LOPEZ: Is it unfair to consider it the precursor to Obamacare?
HEWITT: Yes, but that is a powerful narrative for Team Obama to spin and their friends in the MSM have picked it up. Among the many huge differences: The Massachusetts plan was constitutional and Obamacare isn't. The Massachusetts plan was a negotiated compromise between two branches and two parties while Obamacare was a one-party jam down. Obamacare raised taxes and cut benefits massively and Massachusetts care did neither. The list goes on and on.
I've explained before why I don't think the federalism argument settles the matter. One problem is that it will force conservatives to defend at least state-level individual mandates and it will remind voters that the federal individual mandate has a Republican pedigree. Hewitt shows this to be the case in this interview:
LOPEZ: Why did the Heritage Foundation and Governor Romney consider an individual mandate conservative or otherwise acceptable?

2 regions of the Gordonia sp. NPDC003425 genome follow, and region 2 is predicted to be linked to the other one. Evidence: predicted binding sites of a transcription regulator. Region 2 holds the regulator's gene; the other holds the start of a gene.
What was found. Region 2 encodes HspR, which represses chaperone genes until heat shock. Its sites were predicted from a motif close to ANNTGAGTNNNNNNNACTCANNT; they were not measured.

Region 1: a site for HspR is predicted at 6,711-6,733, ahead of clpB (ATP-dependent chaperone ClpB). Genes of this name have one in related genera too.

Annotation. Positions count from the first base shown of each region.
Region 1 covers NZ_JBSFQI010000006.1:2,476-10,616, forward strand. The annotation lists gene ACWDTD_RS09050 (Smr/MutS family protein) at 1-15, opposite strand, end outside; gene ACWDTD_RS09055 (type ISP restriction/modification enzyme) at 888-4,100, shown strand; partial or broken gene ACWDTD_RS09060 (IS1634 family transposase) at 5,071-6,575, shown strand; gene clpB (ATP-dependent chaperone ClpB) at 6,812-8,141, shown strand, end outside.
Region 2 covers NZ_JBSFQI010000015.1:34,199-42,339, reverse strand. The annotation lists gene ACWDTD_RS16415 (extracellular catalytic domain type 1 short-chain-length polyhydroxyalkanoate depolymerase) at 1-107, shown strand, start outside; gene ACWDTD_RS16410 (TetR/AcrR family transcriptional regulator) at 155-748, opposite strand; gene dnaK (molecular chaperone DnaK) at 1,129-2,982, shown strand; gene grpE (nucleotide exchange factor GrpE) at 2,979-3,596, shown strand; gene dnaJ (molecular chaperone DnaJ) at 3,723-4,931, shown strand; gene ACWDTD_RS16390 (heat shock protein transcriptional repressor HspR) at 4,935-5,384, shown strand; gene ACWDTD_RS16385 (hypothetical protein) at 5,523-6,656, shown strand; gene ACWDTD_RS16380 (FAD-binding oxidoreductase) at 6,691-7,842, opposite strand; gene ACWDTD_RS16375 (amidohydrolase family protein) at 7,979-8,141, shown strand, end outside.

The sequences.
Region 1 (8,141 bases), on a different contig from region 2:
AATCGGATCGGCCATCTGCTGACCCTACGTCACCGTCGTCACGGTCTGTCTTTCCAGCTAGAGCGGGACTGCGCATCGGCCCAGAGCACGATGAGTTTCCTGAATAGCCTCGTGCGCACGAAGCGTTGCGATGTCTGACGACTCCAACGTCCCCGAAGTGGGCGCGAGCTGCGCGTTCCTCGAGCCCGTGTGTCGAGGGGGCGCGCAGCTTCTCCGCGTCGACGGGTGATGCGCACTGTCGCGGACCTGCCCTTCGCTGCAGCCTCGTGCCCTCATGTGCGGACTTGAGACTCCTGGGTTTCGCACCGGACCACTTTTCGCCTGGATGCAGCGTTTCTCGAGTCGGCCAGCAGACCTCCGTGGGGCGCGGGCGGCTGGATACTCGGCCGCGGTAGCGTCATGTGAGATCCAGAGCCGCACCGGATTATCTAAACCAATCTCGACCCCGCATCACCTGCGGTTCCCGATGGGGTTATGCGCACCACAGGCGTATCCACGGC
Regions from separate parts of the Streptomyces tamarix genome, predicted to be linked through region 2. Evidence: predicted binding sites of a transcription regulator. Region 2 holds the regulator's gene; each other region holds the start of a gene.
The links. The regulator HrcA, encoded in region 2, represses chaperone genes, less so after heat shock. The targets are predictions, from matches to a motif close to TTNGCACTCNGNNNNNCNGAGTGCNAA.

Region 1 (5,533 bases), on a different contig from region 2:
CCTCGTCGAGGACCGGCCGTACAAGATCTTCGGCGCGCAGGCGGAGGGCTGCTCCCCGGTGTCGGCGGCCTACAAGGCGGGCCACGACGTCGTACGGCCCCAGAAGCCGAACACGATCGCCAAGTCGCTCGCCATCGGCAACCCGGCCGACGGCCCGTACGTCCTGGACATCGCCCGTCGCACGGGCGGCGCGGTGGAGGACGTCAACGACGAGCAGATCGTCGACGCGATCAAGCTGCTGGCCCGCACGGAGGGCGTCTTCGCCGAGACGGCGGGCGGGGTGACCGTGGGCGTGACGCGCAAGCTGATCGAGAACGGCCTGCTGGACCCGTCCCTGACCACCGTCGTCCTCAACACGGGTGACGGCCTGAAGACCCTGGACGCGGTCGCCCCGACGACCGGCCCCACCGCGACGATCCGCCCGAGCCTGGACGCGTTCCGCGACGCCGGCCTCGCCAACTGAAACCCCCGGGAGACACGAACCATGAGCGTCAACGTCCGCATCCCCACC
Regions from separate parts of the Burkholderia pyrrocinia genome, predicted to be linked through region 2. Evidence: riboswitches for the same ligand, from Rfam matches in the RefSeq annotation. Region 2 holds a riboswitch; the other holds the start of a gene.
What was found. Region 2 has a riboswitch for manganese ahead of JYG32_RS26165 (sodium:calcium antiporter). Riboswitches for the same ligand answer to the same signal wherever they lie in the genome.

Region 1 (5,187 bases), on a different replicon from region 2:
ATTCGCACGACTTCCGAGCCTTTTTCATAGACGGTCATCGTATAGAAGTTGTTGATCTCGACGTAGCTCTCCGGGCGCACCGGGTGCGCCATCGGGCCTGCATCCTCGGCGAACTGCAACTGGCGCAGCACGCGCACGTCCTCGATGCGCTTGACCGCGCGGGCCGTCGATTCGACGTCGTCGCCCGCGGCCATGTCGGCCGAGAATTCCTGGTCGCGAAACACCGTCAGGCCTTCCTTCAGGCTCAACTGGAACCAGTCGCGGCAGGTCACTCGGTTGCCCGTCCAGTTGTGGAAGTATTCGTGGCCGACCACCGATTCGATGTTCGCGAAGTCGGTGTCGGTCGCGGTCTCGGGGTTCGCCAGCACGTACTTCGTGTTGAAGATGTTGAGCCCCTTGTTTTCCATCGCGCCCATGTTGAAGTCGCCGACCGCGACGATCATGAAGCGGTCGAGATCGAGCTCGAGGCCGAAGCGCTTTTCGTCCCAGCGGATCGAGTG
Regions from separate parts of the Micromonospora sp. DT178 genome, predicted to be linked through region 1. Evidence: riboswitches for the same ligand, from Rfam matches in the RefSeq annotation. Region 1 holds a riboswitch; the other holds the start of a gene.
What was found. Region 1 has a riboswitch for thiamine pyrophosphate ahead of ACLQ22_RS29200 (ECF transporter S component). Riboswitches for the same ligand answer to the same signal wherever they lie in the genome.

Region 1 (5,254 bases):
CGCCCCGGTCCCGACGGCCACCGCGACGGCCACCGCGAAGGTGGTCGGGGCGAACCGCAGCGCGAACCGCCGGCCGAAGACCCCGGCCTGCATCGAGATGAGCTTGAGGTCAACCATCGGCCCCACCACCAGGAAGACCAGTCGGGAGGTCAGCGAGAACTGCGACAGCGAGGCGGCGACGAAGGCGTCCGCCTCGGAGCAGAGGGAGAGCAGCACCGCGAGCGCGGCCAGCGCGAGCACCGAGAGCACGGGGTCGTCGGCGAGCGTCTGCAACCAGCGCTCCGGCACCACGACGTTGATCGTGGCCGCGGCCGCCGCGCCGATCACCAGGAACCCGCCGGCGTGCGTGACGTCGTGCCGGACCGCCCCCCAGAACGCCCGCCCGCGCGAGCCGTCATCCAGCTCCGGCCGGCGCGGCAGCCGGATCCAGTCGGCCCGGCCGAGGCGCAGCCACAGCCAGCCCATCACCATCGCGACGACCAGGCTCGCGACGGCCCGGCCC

HEWITT: Because "mandates" at the state level have never been unacceptable and still aren't unacceptable except to a handful of libertarian purists. We accept the mandate that children must be educated, if not in public schools then in private schools or at home. We accept vaccine mandates. We accept car-insurance mandates. We accept smog-emission mandates. States have the "police power" that the Constitution withheld from the federal government.
At present, my guess is more conservatives agree with Quin than Hewitt. But if Romney were actually the nominee, many would suppress their anti-mandate arguments for the good of the Republican ticket. I reviewed Hewitt's book-length exercise in Romney apologetics, A Mormon in the White House?, the last time around.
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